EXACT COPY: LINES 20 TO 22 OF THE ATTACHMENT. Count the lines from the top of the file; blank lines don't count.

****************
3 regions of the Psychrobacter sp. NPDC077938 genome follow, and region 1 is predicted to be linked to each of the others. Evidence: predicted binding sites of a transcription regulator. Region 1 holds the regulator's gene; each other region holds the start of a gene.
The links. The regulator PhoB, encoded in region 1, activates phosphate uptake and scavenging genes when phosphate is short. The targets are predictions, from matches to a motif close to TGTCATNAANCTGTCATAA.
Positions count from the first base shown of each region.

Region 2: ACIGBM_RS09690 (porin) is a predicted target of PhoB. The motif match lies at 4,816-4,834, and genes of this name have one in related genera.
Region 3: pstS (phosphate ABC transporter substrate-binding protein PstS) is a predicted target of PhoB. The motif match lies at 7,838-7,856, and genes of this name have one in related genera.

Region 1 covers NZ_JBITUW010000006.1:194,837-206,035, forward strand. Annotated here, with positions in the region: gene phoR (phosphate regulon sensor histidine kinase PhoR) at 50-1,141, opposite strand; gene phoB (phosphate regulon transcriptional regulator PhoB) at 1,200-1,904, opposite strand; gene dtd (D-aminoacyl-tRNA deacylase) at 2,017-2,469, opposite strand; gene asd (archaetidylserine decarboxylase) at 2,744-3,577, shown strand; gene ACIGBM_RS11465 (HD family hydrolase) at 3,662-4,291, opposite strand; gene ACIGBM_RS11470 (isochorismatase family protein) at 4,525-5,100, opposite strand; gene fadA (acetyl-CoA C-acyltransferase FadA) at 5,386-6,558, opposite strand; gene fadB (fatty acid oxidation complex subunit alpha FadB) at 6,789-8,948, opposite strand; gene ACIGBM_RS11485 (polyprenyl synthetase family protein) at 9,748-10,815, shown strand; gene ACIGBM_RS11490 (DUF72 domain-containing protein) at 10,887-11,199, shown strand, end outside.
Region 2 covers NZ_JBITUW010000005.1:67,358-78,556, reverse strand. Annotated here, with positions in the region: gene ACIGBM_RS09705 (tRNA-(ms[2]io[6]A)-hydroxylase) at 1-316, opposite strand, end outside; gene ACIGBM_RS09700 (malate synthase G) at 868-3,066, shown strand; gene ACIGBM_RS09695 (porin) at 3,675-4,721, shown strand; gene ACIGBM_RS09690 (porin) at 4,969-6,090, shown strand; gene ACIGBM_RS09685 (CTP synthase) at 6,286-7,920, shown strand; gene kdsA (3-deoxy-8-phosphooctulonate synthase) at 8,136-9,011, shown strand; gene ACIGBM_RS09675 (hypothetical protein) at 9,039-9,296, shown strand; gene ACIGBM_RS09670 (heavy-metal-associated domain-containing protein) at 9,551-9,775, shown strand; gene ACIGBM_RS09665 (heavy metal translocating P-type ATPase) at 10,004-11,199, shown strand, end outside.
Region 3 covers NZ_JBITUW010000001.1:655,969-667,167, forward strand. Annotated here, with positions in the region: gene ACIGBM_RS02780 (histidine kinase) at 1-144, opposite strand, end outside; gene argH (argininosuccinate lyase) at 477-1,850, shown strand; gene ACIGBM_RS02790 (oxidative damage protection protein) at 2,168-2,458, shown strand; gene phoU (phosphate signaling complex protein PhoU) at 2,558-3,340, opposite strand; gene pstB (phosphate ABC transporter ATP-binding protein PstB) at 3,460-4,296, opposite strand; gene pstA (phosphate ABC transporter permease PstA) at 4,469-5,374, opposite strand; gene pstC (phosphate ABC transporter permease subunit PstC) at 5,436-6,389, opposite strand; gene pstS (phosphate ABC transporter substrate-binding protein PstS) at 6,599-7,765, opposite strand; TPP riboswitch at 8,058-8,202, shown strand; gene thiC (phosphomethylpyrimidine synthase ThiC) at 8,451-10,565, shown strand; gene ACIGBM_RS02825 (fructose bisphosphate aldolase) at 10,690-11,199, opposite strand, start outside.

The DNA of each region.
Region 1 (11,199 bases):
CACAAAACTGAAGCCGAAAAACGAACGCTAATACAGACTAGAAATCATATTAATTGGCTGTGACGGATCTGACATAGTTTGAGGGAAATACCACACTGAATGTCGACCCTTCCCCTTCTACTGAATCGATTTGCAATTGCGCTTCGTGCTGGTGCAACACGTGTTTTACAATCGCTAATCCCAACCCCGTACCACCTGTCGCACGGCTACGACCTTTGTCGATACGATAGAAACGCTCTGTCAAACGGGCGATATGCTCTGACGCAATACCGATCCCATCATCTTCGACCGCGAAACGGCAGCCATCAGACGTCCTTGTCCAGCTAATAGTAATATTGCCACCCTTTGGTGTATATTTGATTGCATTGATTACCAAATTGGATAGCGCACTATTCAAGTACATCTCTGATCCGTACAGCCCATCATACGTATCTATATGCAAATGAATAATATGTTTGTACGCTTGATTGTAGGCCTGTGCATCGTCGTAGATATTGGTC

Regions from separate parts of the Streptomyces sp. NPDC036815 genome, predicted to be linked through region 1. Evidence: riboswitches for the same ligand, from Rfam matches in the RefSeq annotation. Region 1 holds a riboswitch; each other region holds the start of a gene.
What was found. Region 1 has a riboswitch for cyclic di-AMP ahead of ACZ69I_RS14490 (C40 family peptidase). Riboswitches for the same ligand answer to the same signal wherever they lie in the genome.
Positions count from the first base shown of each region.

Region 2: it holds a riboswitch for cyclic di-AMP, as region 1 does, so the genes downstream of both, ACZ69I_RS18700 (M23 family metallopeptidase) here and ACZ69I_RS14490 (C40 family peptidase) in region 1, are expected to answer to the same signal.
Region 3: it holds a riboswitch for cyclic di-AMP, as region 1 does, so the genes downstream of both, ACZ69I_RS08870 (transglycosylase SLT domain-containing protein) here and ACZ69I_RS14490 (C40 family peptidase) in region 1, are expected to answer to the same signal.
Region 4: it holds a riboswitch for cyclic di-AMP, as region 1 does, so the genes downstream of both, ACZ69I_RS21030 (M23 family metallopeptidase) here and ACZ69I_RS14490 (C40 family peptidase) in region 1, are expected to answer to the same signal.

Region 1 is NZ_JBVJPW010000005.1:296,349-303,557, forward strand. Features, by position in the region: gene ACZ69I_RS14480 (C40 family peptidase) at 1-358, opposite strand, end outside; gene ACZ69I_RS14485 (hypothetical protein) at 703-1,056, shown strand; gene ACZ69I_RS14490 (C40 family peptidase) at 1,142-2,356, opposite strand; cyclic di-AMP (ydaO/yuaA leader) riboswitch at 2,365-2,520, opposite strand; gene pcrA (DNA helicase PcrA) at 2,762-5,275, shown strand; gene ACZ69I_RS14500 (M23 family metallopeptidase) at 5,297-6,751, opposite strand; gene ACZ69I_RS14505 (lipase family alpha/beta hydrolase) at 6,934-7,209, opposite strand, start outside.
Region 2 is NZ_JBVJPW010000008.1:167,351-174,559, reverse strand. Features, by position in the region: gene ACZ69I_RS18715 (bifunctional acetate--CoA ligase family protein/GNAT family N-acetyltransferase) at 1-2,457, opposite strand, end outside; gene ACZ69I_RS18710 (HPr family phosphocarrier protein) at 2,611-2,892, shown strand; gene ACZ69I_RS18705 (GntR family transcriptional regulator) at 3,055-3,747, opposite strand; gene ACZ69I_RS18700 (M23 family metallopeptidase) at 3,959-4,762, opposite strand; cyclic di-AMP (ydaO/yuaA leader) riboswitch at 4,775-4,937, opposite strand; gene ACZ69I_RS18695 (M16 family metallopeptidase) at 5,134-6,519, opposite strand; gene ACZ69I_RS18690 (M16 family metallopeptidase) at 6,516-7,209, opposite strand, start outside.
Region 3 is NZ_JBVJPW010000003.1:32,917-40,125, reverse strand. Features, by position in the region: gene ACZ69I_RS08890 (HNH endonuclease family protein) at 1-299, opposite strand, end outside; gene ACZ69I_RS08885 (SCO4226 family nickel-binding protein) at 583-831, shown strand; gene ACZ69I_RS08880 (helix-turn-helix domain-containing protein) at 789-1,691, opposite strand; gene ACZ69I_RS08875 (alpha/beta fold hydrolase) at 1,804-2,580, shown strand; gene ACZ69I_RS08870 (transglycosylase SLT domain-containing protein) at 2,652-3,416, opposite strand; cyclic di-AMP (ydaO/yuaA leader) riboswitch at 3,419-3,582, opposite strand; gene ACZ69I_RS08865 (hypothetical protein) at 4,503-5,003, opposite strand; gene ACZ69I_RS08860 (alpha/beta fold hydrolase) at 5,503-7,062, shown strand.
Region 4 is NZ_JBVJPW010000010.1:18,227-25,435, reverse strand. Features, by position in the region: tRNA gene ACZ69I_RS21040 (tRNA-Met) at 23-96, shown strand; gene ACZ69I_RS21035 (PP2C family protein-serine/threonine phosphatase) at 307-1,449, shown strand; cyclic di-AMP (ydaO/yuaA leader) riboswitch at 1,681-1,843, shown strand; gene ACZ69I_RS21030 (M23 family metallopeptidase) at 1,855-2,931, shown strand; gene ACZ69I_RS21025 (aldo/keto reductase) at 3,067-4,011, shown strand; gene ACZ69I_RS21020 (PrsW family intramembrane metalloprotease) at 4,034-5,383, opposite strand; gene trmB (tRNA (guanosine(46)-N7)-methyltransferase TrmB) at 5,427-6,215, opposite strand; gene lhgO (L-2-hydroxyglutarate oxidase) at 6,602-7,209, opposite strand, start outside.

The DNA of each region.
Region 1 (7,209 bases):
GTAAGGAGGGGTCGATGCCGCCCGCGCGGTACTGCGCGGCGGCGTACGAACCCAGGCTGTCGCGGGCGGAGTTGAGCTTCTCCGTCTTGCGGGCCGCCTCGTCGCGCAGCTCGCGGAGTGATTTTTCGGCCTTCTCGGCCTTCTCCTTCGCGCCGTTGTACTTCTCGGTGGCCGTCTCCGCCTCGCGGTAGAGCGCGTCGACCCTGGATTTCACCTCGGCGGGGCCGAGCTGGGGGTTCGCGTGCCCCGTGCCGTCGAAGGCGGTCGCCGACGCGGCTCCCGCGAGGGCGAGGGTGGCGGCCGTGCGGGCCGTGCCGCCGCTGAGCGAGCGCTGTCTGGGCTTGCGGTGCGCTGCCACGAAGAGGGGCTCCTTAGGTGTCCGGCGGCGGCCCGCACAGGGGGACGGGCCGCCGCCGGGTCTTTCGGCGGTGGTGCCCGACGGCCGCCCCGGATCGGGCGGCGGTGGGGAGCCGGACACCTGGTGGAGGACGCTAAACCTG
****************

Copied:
Region 3 is NZ_JBVJPW010000003.1:32,917-40,125, reverse strand. Features, by position in the region: gene ACZ69I_RS08890 (HNH endonuclease family protein) at 1-299, opposite strand, end outside; gene ACZ69I_RS08885 (SCO4226 family nickel-binding protein) at 583-831, shown strand; gene ACZ69I_RS08880 (helix-turn-helix domain-containing protein) at 789-1,691, opposite strand; gene ACZ69I_RS08875 (alpha/beta fold hydrolase) at 1,804-2,580, shown strand; gene ACZ69I_RS08870 (transglycosylase SLT domain-containing protein) at 2,652-3,416, opposite strand; cyclic di-AMP (ydaO/yuaA leader) riboswitch at 3,419-3,582, opposite strand; gene ACZ69I_RS08865 (hypothetical protein) at 4,503-5,003, opposite strand; gene ACZ69I_RS08860 (alpha/beta fold hydrolase) at 5,503-7,062, shown strand.
Region 4 is NZ_JBVJPW010000010.1:18,227-25,435, reverse strand. Features, by position in the region: tRNA gene ACZ69I_RS21040 (tRNA-Met) at 23-96, shown strand; gene ACZ69I_RS21035 (PP2C family protein-serine/threonine phosphatase) at 307-1,449, shown strand; cyclic di-AMP (ydaO/yuaA leader) riboswitch at 1,681-1,843, shown strand; gene ACZ69I_RS21030 (M23 family metallopeptidase) at 1,855-2,931, shown strand; gene ACZ69I_RS21025 (aldo/keto reductase) at 3,067-4,011, shown strand; gene ACZ69I_RS21020 (PrsW family intramembrane metalloprotease) at 4,034-5,383, opposite strand; gene trmB (tRNA (guanosine(46)-N7)-methyltransferase TrmB) at 5,427-6,215, opposite strand; gene lhgO (L-2-hydroxyglutarate oxidase) at 6,602-7,209, opposite strand, start outside.

The DNA of each region.